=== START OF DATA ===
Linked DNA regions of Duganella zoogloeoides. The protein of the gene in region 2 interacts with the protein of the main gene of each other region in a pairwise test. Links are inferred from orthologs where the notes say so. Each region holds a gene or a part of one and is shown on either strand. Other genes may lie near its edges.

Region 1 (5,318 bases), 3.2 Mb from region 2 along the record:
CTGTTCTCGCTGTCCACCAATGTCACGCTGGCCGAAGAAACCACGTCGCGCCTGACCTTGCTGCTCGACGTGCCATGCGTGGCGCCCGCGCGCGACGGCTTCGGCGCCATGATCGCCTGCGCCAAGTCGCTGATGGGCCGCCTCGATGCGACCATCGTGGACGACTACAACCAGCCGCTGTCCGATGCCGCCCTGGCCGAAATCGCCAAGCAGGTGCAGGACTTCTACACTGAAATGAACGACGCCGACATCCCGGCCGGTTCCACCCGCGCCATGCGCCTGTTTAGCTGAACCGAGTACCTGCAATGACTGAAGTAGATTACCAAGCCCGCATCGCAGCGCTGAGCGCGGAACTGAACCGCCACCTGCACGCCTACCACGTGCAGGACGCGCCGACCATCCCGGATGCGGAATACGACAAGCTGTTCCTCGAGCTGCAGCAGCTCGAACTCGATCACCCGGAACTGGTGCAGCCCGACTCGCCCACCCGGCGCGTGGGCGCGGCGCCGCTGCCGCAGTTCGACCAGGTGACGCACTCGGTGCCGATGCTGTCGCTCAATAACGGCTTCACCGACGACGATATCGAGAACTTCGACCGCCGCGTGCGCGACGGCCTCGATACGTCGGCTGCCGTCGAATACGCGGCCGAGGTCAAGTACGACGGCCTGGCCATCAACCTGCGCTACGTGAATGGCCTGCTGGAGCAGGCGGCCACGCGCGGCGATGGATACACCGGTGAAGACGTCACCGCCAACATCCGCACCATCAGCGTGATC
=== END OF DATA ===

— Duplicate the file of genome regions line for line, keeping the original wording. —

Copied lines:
Linked DNA regions of Duganella zoogloeoides. The protein of the gene in region 2 interacts with the protein of the main gene of each other region in a pairwise test. Links are inferred from orthologs where the notes say so. Each region holds a gene or a part of one and is shown on either strand. Other genes may lie near its edges.

Region 1 (5,318 bases), 3.2 Mb from region 2 along the record:
CTGTTCTCGCTGTCCACCAATGTCACGCTGGCCGAAGAAACCACGTCGCGCCTGACCTTGCTGCTCGACGTGCCATGCGTGGCGCCCGCGCGCGACGGCTTCGGCGCCATGATCGCCTGCGCCAAGTCGCTGATGGGCCGCCTCGATGCGACCATCGTGGACGACTACAACCAGCCGCTGTCCGATGCCGCCCTGGCCGAAATCGCCAAGCAGGTGCAGGACTTCTACACTGAAATGAACGACGCCGACATCCCGGCCGGTTCCACCCGCGCCATGCGCCTGTTTAGCTGAACCGAGTACCTGCAATGACTGAAGTAGATTACCAAGCCCGCATCGCAGCGCTGAGCGCGGAACTGAACCGCCACCTGCACGCCTACCACGTGCAGGACGCGCCGACCATCCCGGATGCGGAATACGACAAGCTGTTCCTCGAGCTGCAGCAGCTCGAACTCGATCACCCGGAACTGGTGCAGCCCGACTCGCCCACCCGGCGCGTGGGCGCGGCGCCGCTGCCGCAGTTCGACCAGGTGACGCACTCGGTGCCGATGCTGTCGCTCAATAACGGCTTCACCGACGACGATATCGAGAACTTCGACCGCCGCGTGCGCGACGGCCTCGATACGTCGGCTGCCGTCGAATACGCGGCCGAGGTCAAGTACGACGGCCTGGCCATCAACCTGCGCTACGTGAATGGCCTGCTGGAGCAGGCGGCCACGCGCGGCGATGGATACACCGGTGAAGACGTCACCGCCAACATCCGCACCATCAGCGTGATC